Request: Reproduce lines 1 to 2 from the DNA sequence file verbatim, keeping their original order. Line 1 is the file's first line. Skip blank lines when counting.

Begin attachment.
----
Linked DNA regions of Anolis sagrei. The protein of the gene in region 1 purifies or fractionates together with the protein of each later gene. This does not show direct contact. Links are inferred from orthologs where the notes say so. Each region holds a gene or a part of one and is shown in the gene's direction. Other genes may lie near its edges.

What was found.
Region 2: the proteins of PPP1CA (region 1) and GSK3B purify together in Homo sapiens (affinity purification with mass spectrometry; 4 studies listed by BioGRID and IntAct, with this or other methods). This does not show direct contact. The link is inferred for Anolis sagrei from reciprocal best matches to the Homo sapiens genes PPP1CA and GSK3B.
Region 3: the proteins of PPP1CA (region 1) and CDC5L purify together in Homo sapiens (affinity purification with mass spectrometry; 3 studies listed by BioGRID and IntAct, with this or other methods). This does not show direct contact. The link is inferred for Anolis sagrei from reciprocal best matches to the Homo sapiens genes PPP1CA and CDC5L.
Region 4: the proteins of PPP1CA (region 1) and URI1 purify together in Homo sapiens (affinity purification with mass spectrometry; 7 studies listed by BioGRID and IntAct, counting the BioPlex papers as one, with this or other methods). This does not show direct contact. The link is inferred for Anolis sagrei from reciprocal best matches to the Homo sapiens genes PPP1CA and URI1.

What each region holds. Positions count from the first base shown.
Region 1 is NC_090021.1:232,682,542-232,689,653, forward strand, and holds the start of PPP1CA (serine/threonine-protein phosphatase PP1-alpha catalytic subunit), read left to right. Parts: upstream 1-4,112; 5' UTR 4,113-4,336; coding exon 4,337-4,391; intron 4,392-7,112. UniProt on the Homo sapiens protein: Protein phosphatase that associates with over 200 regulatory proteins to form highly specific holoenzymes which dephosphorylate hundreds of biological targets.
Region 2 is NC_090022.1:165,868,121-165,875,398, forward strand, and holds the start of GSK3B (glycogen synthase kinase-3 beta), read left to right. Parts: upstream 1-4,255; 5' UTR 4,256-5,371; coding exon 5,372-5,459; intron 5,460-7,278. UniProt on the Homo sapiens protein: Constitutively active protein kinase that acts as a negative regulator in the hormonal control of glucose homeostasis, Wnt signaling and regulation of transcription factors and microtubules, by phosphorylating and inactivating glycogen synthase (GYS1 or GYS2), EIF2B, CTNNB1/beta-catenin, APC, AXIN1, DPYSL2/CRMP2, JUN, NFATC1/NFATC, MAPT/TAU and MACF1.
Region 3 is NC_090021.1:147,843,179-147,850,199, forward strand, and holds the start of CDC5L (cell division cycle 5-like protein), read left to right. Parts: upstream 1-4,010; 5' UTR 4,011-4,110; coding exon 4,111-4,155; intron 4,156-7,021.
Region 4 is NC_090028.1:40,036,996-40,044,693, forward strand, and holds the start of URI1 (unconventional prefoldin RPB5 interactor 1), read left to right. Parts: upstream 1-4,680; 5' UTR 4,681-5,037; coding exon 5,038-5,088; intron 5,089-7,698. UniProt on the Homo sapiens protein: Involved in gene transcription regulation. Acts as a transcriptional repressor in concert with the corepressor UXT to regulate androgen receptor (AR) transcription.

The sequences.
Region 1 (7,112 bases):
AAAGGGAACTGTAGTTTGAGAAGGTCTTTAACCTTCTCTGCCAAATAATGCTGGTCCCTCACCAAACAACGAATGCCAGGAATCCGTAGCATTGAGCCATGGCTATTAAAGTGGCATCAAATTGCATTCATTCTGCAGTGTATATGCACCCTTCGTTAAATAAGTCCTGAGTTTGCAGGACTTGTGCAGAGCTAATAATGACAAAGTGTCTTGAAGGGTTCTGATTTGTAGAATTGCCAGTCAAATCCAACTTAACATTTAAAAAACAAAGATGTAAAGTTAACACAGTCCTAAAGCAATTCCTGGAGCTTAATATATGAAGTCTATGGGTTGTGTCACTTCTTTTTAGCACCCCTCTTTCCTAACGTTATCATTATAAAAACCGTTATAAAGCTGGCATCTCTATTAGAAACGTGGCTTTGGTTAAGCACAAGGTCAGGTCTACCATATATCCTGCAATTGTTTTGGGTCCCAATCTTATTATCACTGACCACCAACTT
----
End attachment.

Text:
Linked DNA regions of Anolis sagrei. The protein of the gene in region 1 purifies or fractionates together with the protein of each later gene. This does not show direct contact. Links are inferred from orthologs where the notes say so. Each region holds a gene or a part of one and is shown in the gene's direction. Other genes may lie near its edges.

What was found.